War of the Rebellion: Serial 024 Page 0138 WEST TENN. AND NORTHERN MISS. Chapter XXIX.

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SEPTEMBER 19, 1862.-Skirmish at Peyton's Mill. Miss.*


Numbers 1.-Colonel Edward Hatch, Second Iowa Cavalry.

Numbers 2.-Colonel W. C. Falkner, First Mississippi Partisan Rangers.

Numbers 1.

Report of Colonel Edward Hatch, Second Iowa Cavalry.


Camp, near Barnett's, September 19, 1862.

SIR: I have the honor to report (complying with Colonel Mizner's order to proceed to Peyton's Mill, from there on the Russellville road to main Fulton road, and thence via Thompson's house to Barnett's) that I moved with my regiment at 6 o'clock this morning from Jacinto to Peyton's Mill. Two miles this side of Peyton's Mill began skirmishing with the pickets. Drove them into the mill and engaged a regiment of dismounted cavalry. After a sharp firing of twenty minutes routed the enemy. The enemy, falling back into a swamp, escaped with nearly all their wounded, leaving 3 dead and 2 mortally wounded. Captured 6 prisoners. Them moved forward to main Fulton road, and from there to Thompson's Corners. Near there found tents and commissary stores, which we burned, with 2 wagons of the enemy. Then moved west to Barnett's to camp.

Very respectfully, yours,


Colonel Second Iowa Cavalry.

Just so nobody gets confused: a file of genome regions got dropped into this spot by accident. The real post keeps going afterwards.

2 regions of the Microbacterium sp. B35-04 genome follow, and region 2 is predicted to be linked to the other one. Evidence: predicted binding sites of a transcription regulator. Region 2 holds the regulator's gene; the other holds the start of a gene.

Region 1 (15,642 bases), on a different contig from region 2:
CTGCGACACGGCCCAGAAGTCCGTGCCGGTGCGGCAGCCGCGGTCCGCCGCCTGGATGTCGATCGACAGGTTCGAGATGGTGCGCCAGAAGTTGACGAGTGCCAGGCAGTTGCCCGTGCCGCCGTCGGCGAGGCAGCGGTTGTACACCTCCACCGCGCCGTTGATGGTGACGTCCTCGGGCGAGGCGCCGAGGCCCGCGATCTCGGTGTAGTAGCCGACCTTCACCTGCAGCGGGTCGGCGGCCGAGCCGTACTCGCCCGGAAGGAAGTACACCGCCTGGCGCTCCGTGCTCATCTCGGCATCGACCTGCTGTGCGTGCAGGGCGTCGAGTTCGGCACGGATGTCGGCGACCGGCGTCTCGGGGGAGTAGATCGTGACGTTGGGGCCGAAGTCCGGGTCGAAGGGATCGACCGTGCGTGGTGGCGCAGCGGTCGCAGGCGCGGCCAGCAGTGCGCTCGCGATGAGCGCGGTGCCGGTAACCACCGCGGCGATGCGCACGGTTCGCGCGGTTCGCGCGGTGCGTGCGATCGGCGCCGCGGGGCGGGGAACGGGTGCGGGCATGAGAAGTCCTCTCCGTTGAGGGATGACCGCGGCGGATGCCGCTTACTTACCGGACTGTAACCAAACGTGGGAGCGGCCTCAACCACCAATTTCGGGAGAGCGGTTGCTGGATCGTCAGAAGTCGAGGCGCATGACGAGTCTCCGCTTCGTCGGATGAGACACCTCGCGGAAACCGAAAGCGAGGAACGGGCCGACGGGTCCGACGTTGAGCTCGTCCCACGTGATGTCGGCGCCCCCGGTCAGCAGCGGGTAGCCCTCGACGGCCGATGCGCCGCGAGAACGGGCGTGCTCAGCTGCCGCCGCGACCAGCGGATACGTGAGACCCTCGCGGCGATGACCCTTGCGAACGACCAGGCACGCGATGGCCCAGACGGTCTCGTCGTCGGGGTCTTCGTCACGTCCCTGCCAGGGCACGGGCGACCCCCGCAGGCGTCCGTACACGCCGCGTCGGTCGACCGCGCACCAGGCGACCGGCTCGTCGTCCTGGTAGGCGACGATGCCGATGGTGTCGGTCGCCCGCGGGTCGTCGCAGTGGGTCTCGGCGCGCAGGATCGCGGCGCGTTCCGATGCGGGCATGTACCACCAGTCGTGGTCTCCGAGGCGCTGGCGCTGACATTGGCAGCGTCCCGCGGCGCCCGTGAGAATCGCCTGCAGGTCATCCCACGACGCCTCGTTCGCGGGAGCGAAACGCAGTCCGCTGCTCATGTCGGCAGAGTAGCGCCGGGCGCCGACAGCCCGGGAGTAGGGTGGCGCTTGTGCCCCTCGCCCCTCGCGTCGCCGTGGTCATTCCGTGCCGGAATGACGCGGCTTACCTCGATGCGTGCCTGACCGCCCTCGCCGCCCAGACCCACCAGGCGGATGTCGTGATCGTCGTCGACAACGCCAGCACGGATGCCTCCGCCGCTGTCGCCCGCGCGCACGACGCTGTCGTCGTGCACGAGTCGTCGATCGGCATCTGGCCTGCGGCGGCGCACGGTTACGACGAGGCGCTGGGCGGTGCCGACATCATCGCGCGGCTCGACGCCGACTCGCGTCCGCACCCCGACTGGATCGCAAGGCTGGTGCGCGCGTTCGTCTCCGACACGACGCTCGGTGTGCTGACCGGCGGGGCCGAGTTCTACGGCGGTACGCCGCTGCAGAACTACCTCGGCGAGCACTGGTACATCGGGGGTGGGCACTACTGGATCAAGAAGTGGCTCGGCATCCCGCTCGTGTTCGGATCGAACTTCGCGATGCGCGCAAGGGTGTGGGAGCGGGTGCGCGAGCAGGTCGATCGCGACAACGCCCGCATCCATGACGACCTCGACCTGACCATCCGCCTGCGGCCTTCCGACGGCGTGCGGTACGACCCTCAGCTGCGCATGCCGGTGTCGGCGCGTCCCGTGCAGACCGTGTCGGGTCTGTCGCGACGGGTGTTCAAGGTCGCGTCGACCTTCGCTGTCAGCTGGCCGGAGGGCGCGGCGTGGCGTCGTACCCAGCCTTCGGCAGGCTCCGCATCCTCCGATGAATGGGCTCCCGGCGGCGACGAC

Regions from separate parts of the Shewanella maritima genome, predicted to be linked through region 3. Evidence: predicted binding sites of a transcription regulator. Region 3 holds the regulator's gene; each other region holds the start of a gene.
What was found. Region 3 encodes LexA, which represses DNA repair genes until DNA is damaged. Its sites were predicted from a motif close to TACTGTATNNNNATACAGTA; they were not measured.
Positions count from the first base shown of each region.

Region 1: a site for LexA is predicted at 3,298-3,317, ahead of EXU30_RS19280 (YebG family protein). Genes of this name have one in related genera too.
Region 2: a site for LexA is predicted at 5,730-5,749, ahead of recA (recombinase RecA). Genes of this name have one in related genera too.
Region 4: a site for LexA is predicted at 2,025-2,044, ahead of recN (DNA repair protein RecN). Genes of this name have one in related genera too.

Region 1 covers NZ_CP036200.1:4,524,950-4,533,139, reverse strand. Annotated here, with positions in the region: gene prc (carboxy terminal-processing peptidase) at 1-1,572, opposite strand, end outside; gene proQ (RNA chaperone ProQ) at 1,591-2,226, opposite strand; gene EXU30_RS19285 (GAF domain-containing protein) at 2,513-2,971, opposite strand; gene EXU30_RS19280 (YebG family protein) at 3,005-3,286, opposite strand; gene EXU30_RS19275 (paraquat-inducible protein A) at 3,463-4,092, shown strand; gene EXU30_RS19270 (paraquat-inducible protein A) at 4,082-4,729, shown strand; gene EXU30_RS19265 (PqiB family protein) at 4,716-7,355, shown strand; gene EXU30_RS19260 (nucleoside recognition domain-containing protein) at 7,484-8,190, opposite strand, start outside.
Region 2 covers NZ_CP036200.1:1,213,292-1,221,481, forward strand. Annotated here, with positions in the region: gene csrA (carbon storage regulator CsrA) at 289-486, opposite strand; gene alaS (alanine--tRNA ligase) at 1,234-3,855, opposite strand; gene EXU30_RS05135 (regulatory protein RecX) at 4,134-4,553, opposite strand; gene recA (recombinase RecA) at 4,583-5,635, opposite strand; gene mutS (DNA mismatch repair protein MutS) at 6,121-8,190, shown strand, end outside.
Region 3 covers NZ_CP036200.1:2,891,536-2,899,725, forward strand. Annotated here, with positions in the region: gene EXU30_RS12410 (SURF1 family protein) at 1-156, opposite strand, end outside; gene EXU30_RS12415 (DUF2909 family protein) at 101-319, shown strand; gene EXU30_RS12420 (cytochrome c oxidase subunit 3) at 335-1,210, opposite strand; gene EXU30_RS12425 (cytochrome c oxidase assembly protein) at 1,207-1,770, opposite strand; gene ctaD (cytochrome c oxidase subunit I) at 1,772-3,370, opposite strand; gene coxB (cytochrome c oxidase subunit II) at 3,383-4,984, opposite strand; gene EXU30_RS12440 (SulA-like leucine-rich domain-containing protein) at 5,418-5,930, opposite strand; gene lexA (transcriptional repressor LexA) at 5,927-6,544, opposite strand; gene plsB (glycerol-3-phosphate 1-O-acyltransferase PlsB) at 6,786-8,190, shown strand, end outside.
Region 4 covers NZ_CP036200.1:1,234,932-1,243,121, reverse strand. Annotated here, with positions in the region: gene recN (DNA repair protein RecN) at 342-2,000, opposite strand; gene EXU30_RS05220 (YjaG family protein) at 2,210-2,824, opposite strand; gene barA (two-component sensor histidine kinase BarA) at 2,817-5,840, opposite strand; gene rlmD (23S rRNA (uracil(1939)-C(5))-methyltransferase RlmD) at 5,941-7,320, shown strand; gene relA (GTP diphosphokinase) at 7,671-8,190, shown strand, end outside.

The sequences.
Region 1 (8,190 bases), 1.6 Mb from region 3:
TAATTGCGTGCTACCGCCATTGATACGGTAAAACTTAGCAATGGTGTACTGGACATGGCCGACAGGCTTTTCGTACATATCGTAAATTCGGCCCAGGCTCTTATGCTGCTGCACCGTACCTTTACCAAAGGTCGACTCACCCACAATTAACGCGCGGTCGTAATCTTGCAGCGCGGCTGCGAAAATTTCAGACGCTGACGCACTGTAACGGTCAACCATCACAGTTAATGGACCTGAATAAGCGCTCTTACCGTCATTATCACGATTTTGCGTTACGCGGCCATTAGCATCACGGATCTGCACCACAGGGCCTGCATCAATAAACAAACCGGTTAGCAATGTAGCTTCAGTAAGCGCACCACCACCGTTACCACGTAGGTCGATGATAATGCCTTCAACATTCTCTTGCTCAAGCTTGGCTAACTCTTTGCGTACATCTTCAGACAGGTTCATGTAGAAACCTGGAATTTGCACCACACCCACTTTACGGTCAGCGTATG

W. A. MARTIN, Lieutenant and A. A. A. G., Cavalry Division.

Numbers 2.

Report of Colonel W. C. Falkner, First Mississippi Partisan Rangers.


Bay Springs, Miss., September 20, 1862.

SIR: I was attacked at Peyton's Mill on yesterday at noon by the enemy, supposed to be about 1,000 strong. They were deployed in the woods as skirmishers and poured a destructive fire upon us and a little confusion ensued, but we formed a line and returned the fire. A brisk fire was kept up on both sides for a half hour, when I ordered a charge, enemy had fled and reformed on the other side of the creek. The enemy had a decided natural advantage of us.

Our loss was 1 lieutenant, 1 sergeant, and 3 men killed, and 10 men wounded. I saved all my baggage.

We killed and wounded a goodly number of the enemy; and I am happy to say that with few exceptions my men behaved very well.

I am, general, your obedient servant,


Colonel First Mississippi Rangers.

General PRICE.


*See report of Colonel John K. Mizner of the battle of Iuka.